The inevitability of a universal basic income as society automates

I have posted before on the idea of a universal basic income which is looking to become more of a political reality all the time as politicians along with related think tanks around the world work together to consider what the consequences of such an income would mean on society. Since putting that post up there has been increasing news of different countries experimenting with the idea of a basic universal income. There was an excellent discussion also done in Basic Income: Prospects for a Radical Idea in a Transforming Welfare State for the country of Japan that highlighted a few trends that may at some point see Japan begin experimenting with a basic income. Finland seems to be the furthest in implementing a basic income where 2,000 unemployed there have been given a monthly income. The case is being seen as a test case. And as the “Silicon mafia” as they have been called, build their private estates around the world with private beaches, heliports, submarines and private aircraft, the notion of a basic income may seem like the only alternative.

Source: Yahoo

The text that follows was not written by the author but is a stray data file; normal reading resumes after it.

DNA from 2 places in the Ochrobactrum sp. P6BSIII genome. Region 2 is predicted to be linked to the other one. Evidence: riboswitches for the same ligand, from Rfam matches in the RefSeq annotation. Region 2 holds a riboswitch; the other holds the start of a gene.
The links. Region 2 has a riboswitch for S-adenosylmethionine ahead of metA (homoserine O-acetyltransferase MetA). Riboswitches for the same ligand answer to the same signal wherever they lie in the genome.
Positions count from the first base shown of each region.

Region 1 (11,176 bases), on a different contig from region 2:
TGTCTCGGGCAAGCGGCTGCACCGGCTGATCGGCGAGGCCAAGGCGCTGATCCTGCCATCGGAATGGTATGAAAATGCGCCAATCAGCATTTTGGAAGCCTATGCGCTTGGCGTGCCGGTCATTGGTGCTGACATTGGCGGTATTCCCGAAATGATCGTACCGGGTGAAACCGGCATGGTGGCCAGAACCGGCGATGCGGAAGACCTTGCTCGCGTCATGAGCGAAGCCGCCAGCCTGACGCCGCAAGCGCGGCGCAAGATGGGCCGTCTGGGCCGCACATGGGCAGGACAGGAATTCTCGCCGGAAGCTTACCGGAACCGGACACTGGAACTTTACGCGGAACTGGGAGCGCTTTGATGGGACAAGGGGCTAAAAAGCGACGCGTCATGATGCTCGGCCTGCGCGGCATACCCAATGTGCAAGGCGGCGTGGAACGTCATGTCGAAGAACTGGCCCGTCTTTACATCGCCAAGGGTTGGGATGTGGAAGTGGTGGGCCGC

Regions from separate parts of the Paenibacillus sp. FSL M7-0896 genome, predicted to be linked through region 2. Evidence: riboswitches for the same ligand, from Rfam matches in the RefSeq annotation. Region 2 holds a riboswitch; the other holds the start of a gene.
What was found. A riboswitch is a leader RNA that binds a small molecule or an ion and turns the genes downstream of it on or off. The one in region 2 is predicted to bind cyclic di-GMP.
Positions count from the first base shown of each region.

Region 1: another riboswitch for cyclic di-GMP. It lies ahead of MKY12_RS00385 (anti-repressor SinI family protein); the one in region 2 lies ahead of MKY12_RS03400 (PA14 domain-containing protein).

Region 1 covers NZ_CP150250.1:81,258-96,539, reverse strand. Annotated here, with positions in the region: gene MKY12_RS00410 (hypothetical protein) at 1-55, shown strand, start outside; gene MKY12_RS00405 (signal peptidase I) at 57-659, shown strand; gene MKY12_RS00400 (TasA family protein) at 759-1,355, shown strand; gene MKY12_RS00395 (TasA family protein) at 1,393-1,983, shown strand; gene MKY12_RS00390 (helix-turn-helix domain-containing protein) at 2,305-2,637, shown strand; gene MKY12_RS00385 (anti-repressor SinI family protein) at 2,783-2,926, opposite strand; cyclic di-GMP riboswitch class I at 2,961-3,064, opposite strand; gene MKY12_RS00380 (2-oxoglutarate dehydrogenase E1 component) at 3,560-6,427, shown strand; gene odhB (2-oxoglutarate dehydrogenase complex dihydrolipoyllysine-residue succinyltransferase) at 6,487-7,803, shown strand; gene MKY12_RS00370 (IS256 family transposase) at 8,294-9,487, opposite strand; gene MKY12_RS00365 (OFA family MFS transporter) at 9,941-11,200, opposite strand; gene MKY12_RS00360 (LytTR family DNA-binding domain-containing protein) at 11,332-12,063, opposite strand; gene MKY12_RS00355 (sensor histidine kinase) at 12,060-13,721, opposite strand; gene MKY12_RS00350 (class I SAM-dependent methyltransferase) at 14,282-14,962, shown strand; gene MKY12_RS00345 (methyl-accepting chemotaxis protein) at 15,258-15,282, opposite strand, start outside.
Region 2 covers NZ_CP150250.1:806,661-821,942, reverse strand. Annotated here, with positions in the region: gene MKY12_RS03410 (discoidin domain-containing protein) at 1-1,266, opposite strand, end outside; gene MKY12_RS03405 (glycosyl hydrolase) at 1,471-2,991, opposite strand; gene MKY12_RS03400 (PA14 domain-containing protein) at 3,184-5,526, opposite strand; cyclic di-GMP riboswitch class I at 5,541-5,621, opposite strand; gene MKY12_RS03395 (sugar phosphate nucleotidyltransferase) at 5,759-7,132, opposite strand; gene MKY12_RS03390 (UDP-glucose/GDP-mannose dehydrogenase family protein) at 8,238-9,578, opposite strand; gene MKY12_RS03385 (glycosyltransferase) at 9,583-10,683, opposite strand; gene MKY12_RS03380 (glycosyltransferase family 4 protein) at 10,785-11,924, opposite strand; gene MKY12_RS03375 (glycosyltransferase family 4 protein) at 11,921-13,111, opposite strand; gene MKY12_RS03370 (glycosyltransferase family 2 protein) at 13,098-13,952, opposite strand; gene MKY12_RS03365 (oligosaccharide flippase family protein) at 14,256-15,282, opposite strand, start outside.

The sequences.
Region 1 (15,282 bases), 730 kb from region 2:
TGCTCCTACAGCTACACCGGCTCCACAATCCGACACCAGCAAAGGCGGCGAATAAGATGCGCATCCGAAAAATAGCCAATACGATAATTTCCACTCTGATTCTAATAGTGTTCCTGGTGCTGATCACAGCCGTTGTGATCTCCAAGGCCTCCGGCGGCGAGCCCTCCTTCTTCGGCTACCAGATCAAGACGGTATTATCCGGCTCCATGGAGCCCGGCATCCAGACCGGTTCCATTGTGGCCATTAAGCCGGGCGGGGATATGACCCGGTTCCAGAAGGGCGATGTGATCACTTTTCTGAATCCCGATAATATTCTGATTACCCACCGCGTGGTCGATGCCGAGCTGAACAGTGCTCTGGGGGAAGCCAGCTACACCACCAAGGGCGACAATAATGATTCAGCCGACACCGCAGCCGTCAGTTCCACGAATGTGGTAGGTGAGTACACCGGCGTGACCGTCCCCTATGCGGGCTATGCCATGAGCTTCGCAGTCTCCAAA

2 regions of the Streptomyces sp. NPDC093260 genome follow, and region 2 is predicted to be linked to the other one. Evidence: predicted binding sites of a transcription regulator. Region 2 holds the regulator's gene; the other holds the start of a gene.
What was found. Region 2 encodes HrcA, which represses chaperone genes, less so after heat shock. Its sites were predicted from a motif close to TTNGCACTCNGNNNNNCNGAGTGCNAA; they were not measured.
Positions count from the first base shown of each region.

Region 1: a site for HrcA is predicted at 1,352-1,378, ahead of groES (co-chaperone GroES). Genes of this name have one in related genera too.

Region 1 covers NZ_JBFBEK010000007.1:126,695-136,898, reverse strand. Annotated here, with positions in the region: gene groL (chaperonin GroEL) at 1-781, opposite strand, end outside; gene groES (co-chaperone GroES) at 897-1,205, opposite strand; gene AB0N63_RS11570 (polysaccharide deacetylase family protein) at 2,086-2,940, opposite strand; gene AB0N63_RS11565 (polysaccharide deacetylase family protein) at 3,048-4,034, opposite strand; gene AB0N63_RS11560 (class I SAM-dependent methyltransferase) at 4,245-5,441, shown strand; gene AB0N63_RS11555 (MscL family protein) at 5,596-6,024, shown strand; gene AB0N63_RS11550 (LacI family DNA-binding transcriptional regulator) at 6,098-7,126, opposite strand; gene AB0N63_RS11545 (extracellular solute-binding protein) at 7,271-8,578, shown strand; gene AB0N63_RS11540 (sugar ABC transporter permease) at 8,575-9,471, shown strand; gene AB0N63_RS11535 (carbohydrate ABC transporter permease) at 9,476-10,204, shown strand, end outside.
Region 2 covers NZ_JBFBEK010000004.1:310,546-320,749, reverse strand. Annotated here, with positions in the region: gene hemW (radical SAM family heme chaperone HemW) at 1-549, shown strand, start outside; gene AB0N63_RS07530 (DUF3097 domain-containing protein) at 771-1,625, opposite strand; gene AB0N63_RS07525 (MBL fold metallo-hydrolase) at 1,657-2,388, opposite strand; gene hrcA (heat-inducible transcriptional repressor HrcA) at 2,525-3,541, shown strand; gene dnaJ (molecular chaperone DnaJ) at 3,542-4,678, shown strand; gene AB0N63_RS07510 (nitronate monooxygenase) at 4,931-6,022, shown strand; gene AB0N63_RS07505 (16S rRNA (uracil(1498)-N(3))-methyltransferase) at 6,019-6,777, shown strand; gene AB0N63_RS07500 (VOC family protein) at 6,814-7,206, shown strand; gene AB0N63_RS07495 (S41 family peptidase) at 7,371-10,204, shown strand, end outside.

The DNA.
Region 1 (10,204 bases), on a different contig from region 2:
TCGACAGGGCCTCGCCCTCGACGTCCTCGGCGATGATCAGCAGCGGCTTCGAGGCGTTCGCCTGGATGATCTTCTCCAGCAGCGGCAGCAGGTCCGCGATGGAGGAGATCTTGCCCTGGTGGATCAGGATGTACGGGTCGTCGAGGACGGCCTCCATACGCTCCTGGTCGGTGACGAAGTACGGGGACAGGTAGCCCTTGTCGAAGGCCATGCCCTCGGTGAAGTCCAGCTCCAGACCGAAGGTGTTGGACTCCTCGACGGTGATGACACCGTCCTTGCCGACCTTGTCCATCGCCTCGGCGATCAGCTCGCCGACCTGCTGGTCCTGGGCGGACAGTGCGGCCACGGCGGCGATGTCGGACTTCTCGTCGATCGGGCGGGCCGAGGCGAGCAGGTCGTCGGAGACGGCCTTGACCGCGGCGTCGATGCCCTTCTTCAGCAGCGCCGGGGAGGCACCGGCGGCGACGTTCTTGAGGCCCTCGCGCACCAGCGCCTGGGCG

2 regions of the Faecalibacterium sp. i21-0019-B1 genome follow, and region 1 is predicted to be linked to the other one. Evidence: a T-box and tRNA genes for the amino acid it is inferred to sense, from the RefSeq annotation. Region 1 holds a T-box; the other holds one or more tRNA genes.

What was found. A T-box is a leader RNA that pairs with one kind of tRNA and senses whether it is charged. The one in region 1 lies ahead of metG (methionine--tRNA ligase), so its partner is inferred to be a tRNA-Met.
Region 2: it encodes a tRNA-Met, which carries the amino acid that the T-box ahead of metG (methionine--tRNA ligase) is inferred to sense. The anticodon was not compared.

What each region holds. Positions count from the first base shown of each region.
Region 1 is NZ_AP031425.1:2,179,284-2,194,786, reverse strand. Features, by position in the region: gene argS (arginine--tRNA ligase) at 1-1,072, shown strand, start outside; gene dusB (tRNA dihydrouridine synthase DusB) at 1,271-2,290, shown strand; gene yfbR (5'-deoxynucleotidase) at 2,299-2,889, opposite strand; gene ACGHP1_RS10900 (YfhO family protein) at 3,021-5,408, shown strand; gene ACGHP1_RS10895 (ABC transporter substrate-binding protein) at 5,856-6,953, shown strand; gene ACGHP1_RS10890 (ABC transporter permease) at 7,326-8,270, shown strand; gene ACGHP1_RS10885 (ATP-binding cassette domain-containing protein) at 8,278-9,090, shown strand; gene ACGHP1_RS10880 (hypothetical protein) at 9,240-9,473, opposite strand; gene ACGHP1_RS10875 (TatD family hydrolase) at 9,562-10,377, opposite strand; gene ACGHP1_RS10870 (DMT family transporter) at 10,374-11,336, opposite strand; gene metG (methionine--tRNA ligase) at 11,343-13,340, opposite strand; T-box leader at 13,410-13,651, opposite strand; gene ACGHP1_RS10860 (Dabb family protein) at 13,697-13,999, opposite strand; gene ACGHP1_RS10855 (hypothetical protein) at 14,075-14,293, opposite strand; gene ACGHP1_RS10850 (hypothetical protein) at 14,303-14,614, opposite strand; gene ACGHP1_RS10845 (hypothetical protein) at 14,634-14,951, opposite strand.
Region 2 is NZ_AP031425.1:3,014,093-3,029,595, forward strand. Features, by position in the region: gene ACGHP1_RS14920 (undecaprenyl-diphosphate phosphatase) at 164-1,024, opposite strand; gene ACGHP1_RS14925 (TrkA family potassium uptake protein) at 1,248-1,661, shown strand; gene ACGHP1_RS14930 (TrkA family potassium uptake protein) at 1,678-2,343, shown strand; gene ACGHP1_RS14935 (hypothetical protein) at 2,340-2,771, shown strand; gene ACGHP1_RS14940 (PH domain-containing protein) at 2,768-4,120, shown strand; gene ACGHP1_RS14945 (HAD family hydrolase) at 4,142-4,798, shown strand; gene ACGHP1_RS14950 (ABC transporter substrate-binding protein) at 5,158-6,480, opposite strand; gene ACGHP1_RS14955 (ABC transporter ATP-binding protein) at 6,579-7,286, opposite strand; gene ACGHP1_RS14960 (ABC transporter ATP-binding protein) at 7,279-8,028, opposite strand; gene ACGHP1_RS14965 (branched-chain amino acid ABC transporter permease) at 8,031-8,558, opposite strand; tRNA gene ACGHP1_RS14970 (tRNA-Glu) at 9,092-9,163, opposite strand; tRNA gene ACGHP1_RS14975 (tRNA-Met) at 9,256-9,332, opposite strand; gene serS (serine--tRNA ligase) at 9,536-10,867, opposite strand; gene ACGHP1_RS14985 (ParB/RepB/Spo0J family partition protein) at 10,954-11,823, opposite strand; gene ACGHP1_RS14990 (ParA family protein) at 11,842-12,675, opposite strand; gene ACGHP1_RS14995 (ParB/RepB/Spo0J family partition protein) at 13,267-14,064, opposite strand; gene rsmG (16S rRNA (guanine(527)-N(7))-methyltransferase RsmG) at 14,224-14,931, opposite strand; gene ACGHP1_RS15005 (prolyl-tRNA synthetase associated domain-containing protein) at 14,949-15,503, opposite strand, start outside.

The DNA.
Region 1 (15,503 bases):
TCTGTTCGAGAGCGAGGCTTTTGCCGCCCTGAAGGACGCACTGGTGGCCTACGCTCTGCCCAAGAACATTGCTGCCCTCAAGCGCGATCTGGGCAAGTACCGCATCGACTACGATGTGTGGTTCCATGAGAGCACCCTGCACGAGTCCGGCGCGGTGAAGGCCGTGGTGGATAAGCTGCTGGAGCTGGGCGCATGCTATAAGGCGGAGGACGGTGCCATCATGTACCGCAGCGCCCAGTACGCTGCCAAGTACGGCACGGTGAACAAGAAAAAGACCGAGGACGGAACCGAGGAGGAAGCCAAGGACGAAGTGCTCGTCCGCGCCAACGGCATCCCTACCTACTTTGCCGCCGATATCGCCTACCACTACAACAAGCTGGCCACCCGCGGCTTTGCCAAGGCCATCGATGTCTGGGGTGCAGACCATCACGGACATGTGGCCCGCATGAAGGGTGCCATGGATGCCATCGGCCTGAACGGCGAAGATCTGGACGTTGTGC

Universal Basic Income: Far-Fetched or Inevitable?

February 2, 2017

Editor’s Note: Automation is coming, and it’s going to drastically reduce the amount of labor needed for society to function. This will result in many people – particularly unskilled workers – being out of work and having very little to do. This could have many negative ramifications, such as increased crime, substance abuse, and so forth. While I’m still apprehensive about UBI, we need to be prepared for automation and its consequences.

It is a utopian idea, literally, but is enjoying a renaissance as politicians and policy wonks grapple with technology-driven changes that could redefine our very understanding of work.

If robots and machine intelligence threaten to render many white-collar jobs obsolete, then what will people do for money?

Enter the concept of a “universal basic income”, a flat sum paid to all regardless of your existing wealth or ability to work. It is one of the rare ideas that has support from both the libertarian right — which favours tearing up the welfare state — and the left wing.

In France, Benoit Hamon has emerged as the surprise Socialist candidate for April’s presidential election first round, on a radical programme that includes such an income — to be funded in part by a new tax on industrial robots.

National or local governments in other countries such as Finland, the Netherlands, Canada, Scotland and Brazil are already evaluating how such a revenue might work in practice.

Finland is furthest down the road. On January 1 it started a two-year trial to give 2,000 unemployed Finns a monthly unconditional payment of 560 euros ($590).

At the least, advocates argue, a basic income could replace the thicket of unemployment benefits currently on offer in many advanced economies. Those can, perversely, discourage people from retraining in new fields or taking on lower paid work that society needs, such as care for the elderly.

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